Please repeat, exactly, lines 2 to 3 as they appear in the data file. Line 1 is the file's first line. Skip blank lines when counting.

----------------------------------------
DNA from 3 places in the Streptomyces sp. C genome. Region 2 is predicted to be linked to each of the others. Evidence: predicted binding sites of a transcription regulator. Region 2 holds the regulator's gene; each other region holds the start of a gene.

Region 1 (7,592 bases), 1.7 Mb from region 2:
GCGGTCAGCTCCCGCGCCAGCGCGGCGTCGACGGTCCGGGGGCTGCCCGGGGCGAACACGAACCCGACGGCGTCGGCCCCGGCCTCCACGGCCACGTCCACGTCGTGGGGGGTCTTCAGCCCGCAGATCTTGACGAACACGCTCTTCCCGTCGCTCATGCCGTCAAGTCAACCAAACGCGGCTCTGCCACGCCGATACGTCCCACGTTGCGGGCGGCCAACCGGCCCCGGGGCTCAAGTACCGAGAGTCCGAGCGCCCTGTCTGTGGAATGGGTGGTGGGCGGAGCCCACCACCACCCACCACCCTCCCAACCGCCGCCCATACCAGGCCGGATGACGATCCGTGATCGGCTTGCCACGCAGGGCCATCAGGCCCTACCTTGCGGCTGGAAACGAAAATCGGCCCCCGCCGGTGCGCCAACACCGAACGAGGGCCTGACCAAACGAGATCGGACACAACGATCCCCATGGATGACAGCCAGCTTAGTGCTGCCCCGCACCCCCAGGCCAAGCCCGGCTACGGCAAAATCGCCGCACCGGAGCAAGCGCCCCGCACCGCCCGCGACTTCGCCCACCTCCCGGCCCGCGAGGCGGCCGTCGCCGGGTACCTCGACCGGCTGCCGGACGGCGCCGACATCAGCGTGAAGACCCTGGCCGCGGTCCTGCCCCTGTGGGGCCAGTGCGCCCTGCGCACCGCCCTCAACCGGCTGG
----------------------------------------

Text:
Region 1 (7,592 bases), 1.7 Mb from region 2:
GCGGTCAGCTCCCGCGCCAGCGCGGCGTCGACGGTCCGGGGGCTGCCCGGGGCGAACACGAACCCGACGGCGTCGGCCCCGGCCTCCACGGCCACGTCCACGTCGTGGGGGGTCTTCAGCCCGCAGATCTTGACGAACACGCTCTTCCCGTCGCTCATGCCGTCAAGTCAACCAAACGCGGCTCTGCCACGCCGATACGTCCCACGTTGCGGGCGGCCAACCGGCCCCGGGGCTCAAGTACCGAGAGTCCGAGCGCCCTGTCTGTGGAATGGGTGGTGGGCGGAGCCCACCACCACCCACCACCCTCCCAACCGCCGCCCATACCAGGCCGGATGACGATCCGTGATCGGCTTGCCACGCAGGGCCATCAGGCCCTACCTTGCGGCTGGAAACGAAAATCGGCCCCCGCCGGTGCGCCAACACCGAACGAGGGCCTGACCAAACGAGATCGGACACAACGATCCCCATGGATGACAGCCAGCTTAGTGCTGCCCCGCACCCCCAGGCCAAGCCCGGCTACGGCAAAATCGCCGCACCGGAGCAAGCGCCCCGCACCGCCCGCGACTTCGCCCACCTCCCGGCCCGCGAGGCGGCCGTCGCCGGGTACCTCGACCGGCTGCCGGACGGCGCCGACATCAGCGTGAAGACCCTGGCCGCGGTCCTGCCCCTGTGGGGCCAGTGCGCCCTGCGCACCGCCCTCAACCGGCTGG